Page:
Nostalgia and sentimentality and 750 pages. 

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Sometimes I read books so you don't have to. Such is the case with Runnin' With the Devil: A Backstage Pass to the Wild Times, Loud Rock, and the Down and Dirty Truth Behind the Making of Van Halen (Dey Street Books).

As I tumble down the far side of my 40s on the way to 50, I have to believe it was my 14-year-old self who dug deep into his pockets for the lawn-cutting money to buy this book. That awkward and anxious kid would not have been disappointed. Written by the band's David Lee Roth-era manager, Noel Monk (with music journalist Joe Layden), the book is the age-old story of a young band on the rise while riding a wave of sex, booze, drugs, more sex, even more drugs, and tanker trucks full of booze. And then, in chapter two, we begin with sex and drugs and booze. Ad infinitum.

The last 30 pages would have been a shock to 14-year-old me (spoiler alert): The band breaks up! It's the telling of this story that is the most interesting and enlightening, particularly how three-fourths of the band — a band that, admirably, always shared equally in songwriting credit and revenue — treated that fourth, bassist Michael Anthony (not to mention Monk). In the end, we come away with what we already knew: Eddie Van Halen is a guitar god, Roth is a hyperkinetic sex machine, Alex Van Halen plays drums, and Anthony plays bass. And they're all, for the most part, assholes.

I read the novel Ready Player One (Crown) simultaneously. I admit I'm late to the game on this book that is closer now to becoming a film than it is to its first publication date in 2011. It was recommended to me by a number of my peers, and all with the same sales pitch: "You'll love it. It's full of '80s trivia and culture. The music, the movies ... blah, blah, blah."

So I put on my parachute pants, slipped on a Members Only jacket, gelled up my hair Flock of Seagulls style, and dived in. And they were right, it is resplendent with video game, music, and film references from the era I entered at the age of 9 and exited at 19. But is that enough to make a book interesting?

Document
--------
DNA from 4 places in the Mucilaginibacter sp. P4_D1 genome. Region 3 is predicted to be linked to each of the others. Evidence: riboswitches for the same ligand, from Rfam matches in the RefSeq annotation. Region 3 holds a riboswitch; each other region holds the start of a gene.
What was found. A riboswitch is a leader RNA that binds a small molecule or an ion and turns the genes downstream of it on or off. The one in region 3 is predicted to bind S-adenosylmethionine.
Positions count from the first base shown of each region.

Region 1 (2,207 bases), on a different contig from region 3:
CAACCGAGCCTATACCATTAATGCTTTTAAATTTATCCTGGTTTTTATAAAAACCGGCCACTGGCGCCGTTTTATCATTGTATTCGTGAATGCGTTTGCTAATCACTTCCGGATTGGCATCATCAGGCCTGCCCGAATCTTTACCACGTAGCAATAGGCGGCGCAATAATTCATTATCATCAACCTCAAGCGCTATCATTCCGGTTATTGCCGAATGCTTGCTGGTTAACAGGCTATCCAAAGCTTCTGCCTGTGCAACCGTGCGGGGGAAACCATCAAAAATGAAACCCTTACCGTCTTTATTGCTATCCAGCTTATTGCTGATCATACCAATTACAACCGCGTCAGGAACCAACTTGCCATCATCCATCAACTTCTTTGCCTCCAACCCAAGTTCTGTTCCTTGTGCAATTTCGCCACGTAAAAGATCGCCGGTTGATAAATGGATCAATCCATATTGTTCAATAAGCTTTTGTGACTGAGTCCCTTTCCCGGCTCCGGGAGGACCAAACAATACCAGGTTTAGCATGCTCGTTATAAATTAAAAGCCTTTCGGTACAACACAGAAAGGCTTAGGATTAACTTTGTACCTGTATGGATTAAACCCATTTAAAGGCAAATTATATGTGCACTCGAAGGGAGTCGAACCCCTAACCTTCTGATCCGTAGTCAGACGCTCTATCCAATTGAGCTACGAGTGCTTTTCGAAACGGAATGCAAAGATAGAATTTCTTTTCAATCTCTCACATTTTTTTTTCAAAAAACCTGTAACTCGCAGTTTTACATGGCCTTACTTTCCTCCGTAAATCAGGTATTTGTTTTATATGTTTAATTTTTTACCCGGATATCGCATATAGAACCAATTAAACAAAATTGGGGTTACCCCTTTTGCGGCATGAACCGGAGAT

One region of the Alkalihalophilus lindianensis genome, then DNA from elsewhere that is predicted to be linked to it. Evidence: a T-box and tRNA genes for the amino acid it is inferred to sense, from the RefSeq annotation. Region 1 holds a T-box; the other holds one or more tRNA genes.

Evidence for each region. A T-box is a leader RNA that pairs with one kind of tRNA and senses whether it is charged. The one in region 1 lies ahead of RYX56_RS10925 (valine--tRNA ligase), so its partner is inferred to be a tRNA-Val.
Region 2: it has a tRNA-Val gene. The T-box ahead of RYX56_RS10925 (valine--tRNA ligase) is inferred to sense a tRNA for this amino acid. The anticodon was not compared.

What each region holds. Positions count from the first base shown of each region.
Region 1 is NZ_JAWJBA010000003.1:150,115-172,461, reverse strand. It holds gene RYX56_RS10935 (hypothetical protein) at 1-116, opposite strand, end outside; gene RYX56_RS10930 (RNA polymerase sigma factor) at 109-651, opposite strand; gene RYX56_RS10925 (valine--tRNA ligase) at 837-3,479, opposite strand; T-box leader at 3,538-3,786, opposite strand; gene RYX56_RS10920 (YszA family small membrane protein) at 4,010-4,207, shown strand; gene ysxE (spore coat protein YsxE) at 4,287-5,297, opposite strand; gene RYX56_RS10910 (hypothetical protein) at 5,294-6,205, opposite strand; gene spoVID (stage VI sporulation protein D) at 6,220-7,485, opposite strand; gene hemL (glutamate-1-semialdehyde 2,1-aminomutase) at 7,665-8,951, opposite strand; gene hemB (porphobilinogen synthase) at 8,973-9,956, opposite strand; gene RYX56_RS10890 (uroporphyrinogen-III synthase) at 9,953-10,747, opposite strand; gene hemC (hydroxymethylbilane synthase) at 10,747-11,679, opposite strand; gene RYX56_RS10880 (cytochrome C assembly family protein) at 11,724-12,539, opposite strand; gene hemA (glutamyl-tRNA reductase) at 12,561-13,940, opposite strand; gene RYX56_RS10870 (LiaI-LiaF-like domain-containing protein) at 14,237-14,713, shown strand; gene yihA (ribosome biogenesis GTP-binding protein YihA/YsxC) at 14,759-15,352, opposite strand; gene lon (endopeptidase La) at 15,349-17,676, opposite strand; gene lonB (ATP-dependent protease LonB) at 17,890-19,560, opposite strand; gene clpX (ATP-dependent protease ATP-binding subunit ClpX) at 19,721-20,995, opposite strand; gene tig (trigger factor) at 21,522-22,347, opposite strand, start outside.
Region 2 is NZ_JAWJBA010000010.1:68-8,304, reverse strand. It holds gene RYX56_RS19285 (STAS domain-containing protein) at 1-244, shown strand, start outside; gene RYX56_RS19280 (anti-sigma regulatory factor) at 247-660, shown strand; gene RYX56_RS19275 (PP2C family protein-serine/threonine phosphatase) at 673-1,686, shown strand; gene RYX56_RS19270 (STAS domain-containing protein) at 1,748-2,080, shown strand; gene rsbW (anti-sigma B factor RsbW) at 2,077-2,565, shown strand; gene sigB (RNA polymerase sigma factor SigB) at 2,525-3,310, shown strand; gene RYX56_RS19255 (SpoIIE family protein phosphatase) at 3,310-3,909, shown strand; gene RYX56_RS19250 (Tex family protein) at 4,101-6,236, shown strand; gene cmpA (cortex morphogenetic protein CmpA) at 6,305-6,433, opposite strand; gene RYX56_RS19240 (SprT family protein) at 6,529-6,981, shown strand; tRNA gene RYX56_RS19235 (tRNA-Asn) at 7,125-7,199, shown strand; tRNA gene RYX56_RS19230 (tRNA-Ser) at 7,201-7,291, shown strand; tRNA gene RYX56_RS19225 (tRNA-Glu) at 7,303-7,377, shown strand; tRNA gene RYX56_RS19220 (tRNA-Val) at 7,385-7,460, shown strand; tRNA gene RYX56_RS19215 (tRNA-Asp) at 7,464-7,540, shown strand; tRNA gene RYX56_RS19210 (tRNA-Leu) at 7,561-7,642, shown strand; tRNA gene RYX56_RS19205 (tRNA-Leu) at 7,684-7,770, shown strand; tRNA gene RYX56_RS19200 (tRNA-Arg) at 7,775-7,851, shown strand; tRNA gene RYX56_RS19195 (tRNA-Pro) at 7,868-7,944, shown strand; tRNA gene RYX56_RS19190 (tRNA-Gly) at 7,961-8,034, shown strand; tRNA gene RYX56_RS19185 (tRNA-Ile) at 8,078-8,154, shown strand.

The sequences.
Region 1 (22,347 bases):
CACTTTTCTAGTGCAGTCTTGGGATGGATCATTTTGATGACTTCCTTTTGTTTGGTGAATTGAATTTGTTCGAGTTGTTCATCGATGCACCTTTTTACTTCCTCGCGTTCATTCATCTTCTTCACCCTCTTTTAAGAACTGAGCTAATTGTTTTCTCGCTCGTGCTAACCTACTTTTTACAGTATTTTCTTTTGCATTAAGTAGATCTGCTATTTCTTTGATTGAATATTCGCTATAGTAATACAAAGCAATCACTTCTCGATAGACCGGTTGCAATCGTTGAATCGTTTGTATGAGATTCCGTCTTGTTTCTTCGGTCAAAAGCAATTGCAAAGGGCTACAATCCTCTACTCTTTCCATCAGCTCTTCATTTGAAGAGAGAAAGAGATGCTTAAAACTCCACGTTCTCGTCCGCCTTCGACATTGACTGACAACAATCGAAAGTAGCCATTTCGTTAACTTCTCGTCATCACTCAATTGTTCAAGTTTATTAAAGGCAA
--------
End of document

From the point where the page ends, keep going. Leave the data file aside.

Author Ernest Cline clearly thinks so. Ready Player One is set in the dystopian world of 2044, but protagonist Wade Watts, himself a teenager, lives in a nostalgic haze of 1980s culture. It comes in handy as he embarks on a quest for an "Easter egg," a hidden digital treasure found in video games and films. The orchestrator of the quest and its riddles is the late James Halliday, inventor of a social media platform unlike any we know today. It's an immersive world where players become whomever they wish to be and do whatever they wish to do. It's a way to escape the miserable world left for them by those who were in charge during the '80s. The Easter egg Watts and an army of "gunters," as the egg hunters are known, is Halliday's massive fortune, left in a cryptic will to be had by the "winner" of his game.

Like the game's inventor, I came of age in the '80s, and that decade produced a lot of crap. A lot. But the upshot of aging is the curation of memories and blurring hindsight so we focus only on the good: Purple Rain (the album), The Joshua Tree, Paul's Boutique, Appetite for Destruction, Die Hard, Airplane!. I met my future wife in 1987.

Nostalgia and sentimentality, though, aren't enough to hold my interest for 750 pages across two books. I can no more stomach the seemingly endless loop of Modern English's "I Melt with You" today or spend hours on end in an arcade, than I could a viewing of any John Hughes film in its entirety.

But this is only one middle-aged reviewer's opinion, and he's curmudgeonly and unsentimental. The teenager within finds these books as bitchin' as an episode of Square Pegs.

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